2. Keitel shared Jodl’s fate at Nuremberg.
    KESSELRING, Field Marshal Albert : He held important air commands during the
    invasions of Poland, France, and Russia. Supreme commander of German forces in Italy
    (1943-1945), in March 1945 he took over from Rundstedt as Commander in Chief West.
    In 1947 he was condemned to death for war crimes against Italian civilians, but this
    sentence was later commuted to life imprisonment. He was pardoned in 1952.
    KLUGE, Field Marshal Gunther Hans von : A good commander of men, like Rommel—
    always in the battle line with his troops, but politically ambitious too. Lent an ear to
    various groups of plotters, but would not commit himself. Fearing implication in the
    failed July 20, 1944, plot, Kluge took cyanide and closed his “big blue, patrician eyes”
    for the last time on August 18, 1944, his personal admiration for Adolf Hitler
    undiminished.
    KOCH, Erich : Gauleiter of East Prussia, he was appointed Reich Commissioner in the
    Ukraine in 1941, pursuing policies of such brutality as to achieve the impossible—a pro-
    Soviet Ukraine.
    KOEPPEN, Dr. Werner : Rosenberg’s representative at Hitler’s HQ, he recorded the
    F¸hrer’s political Table Talk for some months in 1941.
    KOLLER, General Karl : Luftwaffe Chief of Staff from November 1944 to the end ;
    Bavarian, dour but capable, having risen from the enlisted ranks.
    KORTEN, General G¸nther : Luftwaffe Chief of Staff following Jeschonnek’s 1943
    suicide, he died an agonizing death when a fragment of table pierced him after
    Stauffenberg’s bomb exploded beneath it in July 1944. Korten was the first to campaign
    for a strategic bomber force in the Luftwaffe.
    KRANCKE, Vice Admiral Theodor : Permanent representative of the Commander in
    Chief, Navy, at Hitler’s HQ after September 1942.
    KREBS, General Hans : Last Army Chief of Staff, he negotiated with the Russians in
    Berlin following Hitler’s death, then committed suicide.
    KREIPE, General Werner : Luftwaffe Chief of Staff from August 1 to September 21,
    1944, when Hitler banished him from war conferences at his HQ.
    LAMMERS, Dr. Hans Heinrich : A legacy of the Hindenburg regime, Lammers was an
    expert on constitutional law and, as chief of the Reich Chancellery, the most important
    civil servant of the Third Reich.
    LEY, Dr. Robert : Party Organization chief, he took over the trade unions in 1933 and
    molded them into the monolithic German Labor Front (DAF).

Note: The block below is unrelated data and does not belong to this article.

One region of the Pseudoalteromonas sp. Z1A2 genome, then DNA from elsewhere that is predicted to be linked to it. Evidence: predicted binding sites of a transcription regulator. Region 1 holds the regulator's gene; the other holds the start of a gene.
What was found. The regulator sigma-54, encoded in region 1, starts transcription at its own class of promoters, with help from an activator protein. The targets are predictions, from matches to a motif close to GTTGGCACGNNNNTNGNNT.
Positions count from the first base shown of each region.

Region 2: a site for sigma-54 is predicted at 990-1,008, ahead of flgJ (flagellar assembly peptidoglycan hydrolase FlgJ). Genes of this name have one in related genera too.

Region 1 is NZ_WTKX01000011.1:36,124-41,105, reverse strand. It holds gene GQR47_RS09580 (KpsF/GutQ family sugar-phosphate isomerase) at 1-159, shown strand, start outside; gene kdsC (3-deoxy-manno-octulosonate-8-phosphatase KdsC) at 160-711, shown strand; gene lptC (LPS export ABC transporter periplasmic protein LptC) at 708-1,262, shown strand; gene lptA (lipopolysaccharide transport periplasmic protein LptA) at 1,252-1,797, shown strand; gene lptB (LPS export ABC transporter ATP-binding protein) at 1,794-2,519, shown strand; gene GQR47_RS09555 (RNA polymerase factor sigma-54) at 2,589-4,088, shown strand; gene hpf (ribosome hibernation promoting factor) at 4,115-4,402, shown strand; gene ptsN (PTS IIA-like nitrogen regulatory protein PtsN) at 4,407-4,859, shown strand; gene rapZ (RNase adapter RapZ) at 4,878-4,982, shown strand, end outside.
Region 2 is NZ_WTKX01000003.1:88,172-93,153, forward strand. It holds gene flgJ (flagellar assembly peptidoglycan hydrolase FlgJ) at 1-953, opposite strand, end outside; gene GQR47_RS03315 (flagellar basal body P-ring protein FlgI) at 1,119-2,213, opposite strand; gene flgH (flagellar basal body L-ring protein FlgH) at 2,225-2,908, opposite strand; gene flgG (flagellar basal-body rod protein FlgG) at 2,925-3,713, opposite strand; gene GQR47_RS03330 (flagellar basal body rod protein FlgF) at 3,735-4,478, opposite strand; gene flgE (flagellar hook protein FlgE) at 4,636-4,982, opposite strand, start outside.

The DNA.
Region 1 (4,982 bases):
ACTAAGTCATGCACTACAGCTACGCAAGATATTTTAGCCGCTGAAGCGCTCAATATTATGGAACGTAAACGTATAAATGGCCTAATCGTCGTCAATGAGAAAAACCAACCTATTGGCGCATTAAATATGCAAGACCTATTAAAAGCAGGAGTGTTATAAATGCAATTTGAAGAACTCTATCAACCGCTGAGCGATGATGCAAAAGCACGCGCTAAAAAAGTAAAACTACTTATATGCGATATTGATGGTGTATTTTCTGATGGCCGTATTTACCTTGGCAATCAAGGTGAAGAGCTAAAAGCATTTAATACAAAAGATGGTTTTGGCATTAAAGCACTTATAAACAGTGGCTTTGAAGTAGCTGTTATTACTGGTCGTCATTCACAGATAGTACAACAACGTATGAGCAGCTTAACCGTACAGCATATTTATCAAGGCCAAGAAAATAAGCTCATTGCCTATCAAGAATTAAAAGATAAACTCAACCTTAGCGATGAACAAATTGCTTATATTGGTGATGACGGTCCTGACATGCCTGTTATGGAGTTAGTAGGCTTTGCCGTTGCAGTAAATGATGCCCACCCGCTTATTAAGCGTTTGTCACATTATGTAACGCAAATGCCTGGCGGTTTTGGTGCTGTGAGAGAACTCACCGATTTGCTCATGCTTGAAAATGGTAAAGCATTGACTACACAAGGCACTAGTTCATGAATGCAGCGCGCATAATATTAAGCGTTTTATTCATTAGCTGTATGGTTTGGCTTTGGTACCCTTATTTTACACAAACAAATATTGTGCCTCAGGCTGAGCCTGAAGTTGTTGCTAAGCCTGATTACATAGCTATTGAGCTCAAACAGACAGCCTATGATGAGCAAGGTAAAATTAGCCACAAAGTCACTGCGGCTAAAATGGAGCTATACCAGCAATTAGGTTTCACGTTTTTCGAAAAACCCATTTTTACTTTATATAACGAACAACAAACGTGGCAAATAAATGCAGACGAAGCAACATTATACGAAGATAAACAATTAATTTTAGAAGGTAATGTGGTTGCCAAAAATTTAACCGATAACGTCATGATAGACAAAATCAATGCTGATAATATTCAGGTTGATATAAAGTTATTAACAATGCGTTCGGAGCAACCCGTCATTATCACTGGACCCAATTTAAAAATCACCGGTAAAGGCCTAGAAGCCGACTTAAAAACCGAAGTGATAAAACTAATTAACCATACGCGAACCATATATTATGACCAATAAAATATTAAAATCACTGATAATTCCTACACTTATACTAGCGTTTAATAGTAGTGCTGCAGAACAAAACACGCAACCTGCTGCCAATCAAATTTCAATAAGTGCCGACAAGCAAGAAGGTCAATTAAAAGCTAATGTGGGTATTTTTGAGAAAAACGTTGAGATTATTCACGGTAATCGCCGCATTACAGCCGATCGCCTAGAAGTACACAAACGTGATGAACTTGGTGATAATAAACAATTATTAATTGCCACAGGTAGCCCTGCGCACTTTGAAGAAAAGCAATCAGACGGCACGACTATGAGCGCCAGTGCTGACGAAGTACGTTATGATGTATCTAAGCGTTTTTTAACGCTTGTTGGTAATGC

LINGE, Heinz : Hitler’s manservant until the very end in Berlin.
    LOSSBERG, Colonel Bernhard von : Jodl’s army staff officer.
    LUTZE, Victor : Succeeded the murdered Ernst R–hm as chief of the SA brownshirt
    army in 1934. A heavy drinker and loose talker, he engaged Himmler’s displeasure by
    remarks about the SS, and died in a car crash in 1943.
    MAISEL, General Ernst : Burgdorf’s deputy in the Army Personnel Branch—a quiet,
    intelligent officer manhandled by postwar writers for his unfortunate part in Rommel’s
    death.
    MANSTEIN, Field Marshal Erich von : Universally acclaimed as Germany’s most
    outstanding General Staff product, as he displayed in offensive operations in Poland
    (1939), the west (1940), and the Russian campaign.
    MEISSNER, Dr. Otto : Like Lammers, a leftover of the Hindenburg era ; head of the
    Presidential Chancellery (Pr”sidialkanzlei).
    MILCH, Field Marshal Erhard : Founder of Lufthansa airline, Milch was called upon by
    Hitler and G–ring to build the secret Luftwaffe in 1933. After years of intense rivalry
    with G–ring, Milch—who had labored to conceal a serious defect in his family tree (he
    was pure Aryan, but accepted popular legend to the contrary to conceal the fact that he
    was the product of the illicit relationship between his mother and her mother’s brother)—
    was sacked in 1944.
    MODEL, Field Marshal Walter : Monocled, highly schooled, modern in outlook, he was
    the antithesis of Manstein ; when a front line needed holding or restoring, Hitler sent for
    Model.
    MORELL, Professor Theo : Morell alone had been able to cure Hitler of a gastric
    disorder in 1936 ; he appointed him personal physician and turned a deaf ear on all his
    critics until the very end.
    MÐLLER, SS General Heinrich : Chief of Amt IV (the Gestapo) under Kaltenbrunner, he
    vanished in the last days of the war and has not been positively seen since.
    PAULUS, Field Marshal Friedrich : Led his Sixth Army into Soviet captivity after the
    Battle of Stalingrad, 1943.
    PUTTKAMER, Admiral Karl-Jesco von : Hitler’s naval adjutant from March 1935 to
    June 1938, then again from August 1939 to the end—one of the most important witnesses
    still surviving from Hitler’s circle.
    RAEDER, Grand Admiral Erich : Was already Commander in Chief, Navy, when Hitler
    came to power in 1933, and forcefully resigned exactly ten years later.
    RATTENHUBER, SS Brigadier Hans : Chief of Hitler’s police bodyguard at HQ,